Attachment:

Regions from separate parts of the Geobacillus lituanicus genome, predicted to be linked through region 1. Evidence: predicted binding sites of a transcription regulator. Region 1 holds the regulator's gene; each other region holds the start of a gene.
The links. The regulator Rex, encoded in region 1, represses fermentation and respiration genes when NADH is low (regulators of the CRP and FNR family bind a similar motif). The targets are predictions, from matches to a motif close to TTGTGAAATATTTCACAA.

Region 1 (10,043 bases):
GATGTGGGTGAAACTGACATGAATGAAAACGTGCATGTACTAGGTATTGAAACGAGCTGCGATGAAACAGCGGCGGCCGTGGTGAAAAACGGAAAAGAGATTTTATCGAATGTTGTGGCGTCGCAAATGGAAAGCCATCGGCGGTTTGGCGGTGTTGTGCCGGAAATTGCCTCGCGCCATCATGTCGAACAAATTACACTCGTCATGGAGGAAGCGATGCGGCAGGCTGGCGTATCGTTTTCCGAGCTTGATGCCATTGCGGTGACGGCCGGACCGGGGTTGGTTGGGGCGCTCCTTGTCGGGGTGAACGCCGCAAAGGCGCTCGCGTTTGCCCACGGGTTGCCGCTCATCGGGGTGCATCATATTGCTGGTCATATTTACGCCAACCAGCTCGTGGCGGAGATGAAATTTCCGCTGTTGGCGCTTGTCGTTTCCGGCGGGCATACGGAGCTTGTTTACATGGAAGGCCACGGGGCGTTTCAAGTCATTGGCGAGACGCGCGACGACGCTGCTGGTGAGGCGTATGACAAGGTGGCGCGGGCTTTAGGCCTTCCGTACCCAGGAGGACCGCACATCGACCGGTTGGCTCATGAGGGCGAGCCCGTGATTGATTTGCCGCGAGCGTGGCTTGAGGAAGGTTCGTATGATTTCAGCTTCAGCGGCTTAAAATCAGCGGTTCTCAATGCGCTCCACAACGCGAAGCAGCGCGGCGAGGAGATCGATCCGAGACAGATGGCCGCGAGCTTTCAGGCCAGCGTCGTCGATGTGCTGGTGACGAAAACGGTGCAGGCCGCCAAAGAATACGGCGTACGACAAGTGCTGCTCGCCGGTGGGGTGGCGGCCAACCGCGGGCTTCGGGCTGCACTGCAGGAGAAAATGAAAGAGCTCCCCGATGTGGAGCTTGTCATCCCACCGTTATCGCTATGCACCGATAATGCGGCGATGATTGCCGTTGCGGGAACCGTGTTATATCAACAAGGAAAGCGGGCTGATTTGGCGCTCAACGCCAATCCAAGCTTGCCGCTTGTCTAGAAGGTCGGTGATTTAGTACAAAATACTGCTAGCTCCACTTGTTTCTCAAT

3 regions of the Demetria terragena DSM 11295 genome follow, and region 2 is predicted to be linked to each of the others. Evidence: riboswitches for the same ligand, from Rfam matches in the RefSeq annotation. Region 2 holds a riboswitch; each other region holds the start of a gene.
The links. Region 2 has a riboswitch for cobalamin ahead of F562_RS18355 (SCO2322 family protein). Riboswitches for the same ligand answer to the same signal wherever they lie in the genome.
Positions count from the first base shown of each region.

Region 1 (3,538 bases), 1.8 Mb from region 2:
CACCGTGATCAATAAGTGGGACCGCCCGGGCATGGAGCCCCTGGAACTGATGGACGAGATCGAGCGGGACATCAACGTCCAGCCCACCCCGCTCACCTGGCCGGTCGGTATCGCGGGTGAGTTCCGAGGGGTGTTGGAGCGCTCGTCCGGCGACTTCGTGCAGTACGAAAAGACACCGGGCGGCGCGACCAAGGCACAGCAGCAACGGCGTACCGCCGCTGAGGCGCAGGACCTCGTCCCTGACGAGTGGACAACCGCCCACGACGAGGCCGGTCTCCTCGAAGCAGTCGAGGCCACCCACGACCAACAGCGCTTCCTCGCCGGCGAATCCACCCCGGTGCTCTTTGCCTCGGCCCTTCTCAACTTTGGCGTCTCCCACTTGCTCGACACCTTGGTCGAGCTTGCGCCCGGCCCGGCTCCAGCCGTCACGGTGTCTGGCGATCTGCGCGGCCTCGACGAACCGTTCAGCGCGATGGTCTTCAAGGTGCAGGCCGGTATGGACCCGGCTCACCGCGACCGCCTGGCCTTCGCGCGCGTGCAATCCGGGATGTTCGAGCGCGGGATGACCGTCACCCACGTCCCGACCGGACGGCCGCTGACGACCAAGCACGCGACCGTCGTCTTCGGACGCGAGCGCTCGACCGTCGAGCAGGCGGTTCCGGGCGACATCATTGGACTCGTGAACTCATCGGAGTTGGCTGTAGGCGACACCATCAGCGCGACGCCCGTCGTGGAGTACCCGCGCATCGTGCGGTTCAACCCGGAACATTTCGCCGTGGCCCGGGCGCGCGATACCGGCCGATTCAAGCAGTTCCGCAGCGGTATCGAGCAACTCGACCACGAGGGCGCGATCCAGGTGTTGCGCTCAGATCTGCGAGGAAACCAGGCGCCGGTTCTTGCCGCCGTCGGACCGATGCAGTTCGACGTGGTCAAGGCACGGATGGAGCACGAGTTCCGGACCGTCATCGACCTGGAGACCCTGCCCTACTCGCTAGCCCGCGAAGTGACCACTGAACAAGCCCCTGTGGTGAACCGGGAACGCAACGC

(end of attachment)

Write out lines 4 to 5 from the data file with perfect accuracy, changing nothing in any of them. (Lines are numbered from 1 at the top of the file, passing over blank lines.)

GATGTGGGTGAAACTGACATGAATGAAAACGTGCATGTACTAGGTATTGAAACGAGCTGCGATGAAACAGCGGCGGCCGTGGTGAAAAACGGAAAAGAGATTTTATCGAATGTTGTGGCGTCGCAAATGGAAAGCCATCGGCGGTTTGGCGGTGTTGTGCCGGAAATTGCCTCGCGCCATCATGTCGAACAAATTACACTCGTCATGGAGGAAGCGATGCGGCAGGCTGGCGTATCGTTTTCCGAGCTTGATGCCATTGCGGTGACGGCCGGACCGGGGTTGGTTGGGGCGCTCCTTGTCGGGGTGAACGCCGCAAAGGCGCTCGCGTTTGCCCACGGGTTGCCGCTCATCGGGGTGCATCATATTGCTGGTCATATTTACGCCAACCAGCTCGTGGCGGAGATGAAATTTCCGCTGTTGGCGCTTGTCGTTTCCGGCGGGCATACGGAGCTTGTTTACATGGAAGGCCACGGGGCGTTTCAAGTCATTGGCGAGACGCGCGACGACGCTGCTGGTGAGGCGTATGACAAGGTGGCGCGGGCTTTAGGCCTTCCGTACCCAGGAGGACCGCACATCGACCGGTTGGCTCATGAGGGCGAGCCCGTGATTGATTTGCCGCGAGCGTGGCTTGAGGAAGGTTCGTATGATTTCAGCTTCAGCGGCTTAAAATCAGCGGTTCTCAATGCGCTCCACAACGCGAAGCAGCGCGGCGAGGAGATCGATCCGAGACAGATGGCCGCGAGCTTTCAGGCCAGCGTCGTCGATGTGCTGGTGACGAAAACGGTGCAGGCCGCCAAAGAATACGGCGTACGACAAGTGCTGCTCGCCGGTGGGGTGGCGGCCAACCGCGGGCTTCGGGCTGCACTGCAGGAGAAAATGAAAGAGCTCCCCGATGTGGAGCTTGTCATCCCACCGTTATCGCTATGCACCGATAATGCGGCGATGATTGCCGTTGCGGGAACCGTGTTATATCAACAAGGAAAGCGGGCTGATTTGGCGCTCAACGCCAATCCAAGCTTGCCGCTTGTCTAGAAGGTCGGTGATTTAGTACAAAATACTGCTAGCTCCACTTGTTTCTCAAT

3 regions of the Demetria terragena DSM 11295 genome follow, and region 2 is predicted to be linked to each of the others. Evidence: riboswitches for the same ligand, from Rfam matches in the RefSeq annotation. Region 2 holds a riboswitch; each other region holds the start of a gene.